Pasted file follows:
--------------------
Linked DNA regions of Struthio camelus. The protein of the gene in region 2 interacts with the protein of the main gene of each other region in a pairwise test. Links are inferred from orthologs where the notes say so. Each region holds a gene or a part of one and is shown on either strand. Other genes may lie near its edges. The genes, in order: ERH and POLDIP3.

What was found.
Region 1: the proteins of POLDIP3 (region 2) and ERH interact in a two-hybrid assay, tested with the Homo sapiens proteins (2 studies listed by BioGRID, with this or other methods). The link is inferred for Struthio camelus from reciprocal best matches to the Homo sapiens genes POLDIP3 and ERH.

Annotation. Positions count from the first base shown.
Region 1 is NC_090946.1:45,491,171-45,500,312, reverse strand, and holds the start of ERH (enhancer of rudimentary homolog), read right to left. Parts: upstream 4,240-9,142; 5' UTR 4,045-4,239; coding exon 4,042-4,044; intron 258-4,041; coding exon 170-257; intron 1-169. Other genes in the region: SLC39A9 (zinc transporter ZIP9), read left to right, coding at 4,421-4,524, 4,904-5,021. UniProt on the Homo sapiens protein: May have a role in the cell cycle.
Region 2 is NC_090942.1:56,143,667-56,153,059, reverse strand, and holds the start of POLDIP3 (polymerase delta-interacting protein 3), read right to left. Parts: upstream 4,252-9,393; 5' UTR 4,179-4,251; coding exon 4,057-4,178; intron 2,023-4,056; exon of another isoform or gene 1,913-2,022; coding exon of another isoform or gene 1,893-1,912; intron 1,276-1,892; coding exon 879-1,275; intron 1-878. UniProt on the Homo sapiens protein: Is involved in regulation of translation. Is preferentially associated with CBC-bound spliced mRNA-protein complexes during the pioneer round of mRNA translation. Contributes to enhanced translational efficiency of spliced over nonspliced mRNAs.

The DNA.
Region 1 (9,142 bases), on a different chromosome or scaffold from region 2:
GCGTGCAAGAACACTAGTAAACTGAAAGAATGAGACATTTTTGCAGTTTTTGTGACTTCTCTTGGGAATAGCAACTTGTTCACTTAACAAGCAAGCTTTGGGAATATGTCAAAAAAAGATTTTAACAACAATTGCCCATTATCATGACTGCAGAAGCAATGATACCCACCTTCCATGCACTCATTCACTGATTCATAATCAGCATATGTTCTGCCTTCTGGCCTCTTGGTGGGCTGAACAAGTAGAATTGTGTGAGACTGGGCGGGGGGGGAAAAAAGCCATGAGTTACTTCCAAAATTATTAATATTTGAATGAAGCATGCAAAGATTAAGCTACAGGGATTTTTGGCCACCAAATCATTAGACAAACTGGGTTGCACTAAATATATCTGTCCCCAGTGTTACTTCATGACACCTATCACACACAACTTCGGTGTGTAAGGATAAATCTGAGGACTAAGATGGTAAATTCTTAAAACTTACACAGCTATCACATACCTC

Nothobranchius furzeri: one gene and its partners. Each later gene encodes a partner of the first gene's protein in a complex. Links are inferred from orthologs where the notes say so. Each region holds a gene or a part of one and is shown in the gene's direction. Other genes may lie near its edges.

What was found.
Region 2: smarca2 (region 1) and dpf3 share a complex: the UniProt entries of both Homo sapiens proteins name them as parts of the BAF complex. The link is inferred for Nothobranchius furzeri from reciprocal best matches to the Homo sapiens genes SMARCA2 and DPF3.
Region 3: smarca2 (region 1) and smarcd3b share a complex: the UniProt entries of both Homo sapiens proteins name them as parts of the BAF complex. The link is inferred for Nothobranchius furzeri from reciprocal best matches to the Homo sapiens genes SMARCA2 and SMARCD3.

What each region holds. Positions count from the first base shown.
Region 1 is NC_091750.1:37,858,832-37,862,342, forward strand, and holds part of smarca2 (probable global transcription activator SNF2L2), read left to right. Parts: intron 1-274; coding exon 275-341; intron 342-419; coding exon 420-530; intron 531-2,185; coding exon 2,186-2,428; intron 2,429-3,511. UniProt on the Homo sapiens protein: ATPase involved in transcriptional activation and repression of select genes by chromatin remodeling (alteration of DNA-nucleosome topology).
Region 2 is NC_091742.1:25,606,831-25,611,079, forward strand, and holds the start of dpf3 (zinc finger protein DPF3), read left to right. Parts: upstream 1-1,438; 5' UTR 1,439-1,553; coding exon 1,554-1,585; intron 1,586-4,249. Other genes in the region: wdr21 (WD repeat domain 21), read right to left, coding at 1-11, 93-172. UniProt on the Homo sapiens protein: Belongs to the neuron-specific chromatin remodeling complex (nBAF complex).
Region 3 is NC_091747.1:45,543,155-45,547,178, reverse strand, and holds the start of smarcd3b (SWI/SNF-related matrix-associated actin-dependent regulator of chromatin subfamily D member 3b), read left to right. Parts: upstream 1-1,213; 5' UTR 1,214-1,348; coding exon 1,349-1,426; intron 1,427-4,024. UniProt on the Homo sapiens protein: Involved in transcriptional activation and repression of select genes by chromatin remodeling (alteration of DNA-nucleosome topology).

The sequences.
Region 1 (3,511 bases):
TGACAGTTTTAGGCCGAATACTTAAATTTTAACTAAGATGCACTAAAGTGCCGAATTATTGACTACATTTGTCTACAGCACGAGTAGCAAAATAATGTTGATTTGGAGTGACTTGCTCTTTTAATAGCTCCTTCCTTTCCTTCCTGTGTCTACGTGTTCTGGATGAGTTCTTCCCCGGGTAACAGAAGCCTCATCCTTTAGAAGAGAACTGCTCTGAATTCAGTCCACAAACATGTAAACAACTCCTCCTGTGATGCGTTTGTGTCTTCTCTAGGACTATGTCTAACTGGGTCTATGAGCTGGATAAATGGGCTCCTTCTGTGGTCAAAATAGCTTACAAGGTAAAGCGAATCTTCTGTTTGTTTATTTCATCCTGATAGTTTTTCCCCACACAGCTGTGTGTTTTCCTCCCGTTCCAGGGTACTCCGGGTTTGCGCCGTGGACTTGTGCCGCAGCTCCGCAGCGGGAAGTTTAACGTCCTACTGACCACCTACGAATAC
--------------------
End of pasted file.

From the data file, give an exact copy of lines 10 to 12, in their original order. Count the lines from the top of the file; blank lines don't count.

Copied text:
Nothobranchius furzeri: one gene and its partners. Each later gene encodes a partner of the first gene's protein in a complex. Links are inferred from orthologs where the notes say so. Each region holds a gene or a part of one and is shown in the gene's direction. Other genes may lie near its edges.

What was found.
Region 2: smarca2 (region 1) and dpf3 share a complex: the UniProt entries of both Homo sapiens proteins name them as parts of the BAF complex. The link is inferred for Nothobranchius furzeri from reciprocal best matches to the Homo sapiens genes SMARCA2 and DPF3.